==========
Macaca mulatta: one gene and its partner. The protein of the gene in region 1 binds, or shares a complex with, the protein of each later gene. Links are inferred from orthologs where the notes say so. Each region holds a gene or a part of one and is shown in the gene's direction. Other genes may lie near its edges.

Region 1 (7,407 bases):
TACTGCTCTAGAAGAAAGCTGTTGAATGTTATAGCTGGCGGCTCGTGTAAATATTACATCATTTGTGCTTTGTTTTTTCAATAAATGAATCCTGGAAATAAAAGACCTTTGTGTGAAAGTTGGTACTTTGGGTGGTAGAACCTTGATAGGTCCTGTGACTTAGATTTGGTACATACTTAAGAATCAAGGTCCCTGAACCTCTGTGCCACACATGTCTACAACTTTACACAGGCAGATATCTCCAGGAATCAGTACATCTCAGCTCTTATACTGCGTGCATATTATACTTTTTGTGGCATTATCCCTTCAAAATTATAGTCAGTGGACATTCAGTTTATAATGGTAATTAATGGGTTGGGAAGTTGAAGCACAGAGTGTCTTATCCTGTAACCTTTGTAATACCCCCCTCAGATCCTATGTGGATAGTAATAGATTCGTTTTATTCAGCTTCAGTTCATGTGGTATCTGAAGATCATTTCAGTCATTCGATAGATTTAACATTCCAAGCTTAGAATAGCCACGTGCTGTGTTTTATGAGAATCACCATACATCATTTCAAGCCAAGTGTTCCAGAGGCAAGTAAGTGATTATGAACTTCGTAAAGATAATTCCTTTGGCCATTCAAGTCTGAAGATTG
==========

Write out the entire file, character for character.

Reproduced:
Macaca mulatta: one gene and its partner. The protein of the gene in region 1 binds, or shares a complex with, the protein of each later gene. Links are inferred from orthologs where the notes say so. Each region holds a gene or a part of one and is shown in the gene's direction. Other genes may lie near its edges.

Region 1 (7,407 bases):
TACTGCTCTAGAAGAAAGCTGTTGAATGTTATAGCTGGCGGCTCGTGTAAATATTACATCATTTGTGCTTTGTTTTTTCAATAAATGAATCCTGGAAATAAAAGACCTTTGTGTGAAAGTTGGTACTTTGGGTGGTAGAACCTTGATAGGTCCTGTGACTTAGATTTGGTACATACTTAAGAATCAAGGTCCCTGAACCTCTGTGCCACACATGTCTACAACTTTACACAGGCAGATATCTCCAGGAATCAGTACATCTCAGCTCTTATACTGCGTGCATATTATACTTTTTGTGGCATTATCCCTTCAAAATTATAGTCAGTGGACATTCAGTTTATAATGGTAATTAATGGGTTGGGAAGTTGAAGCACAGAGTGTCTTATCCTGTAACCTTTGTAATACCCCCCTCAGATCCTATGTGGATAGTAATAGATTCGTTTTATTCAGCTTCAGTTCATGTGGTATCTGAAGATCATTTCAGTCATTCGATAGATTTAACATTCCAAGCTTAGAATAGCCACGTGCTGTGTTTTATGAGAATCACCATACATCATTTCAAGCCAAGTGTTCCAGAGGCAAGTAAGTGATTATGAACTTCGTAAAGATAATTCCTTTGGCCATTCAAGTCTGAAGATTG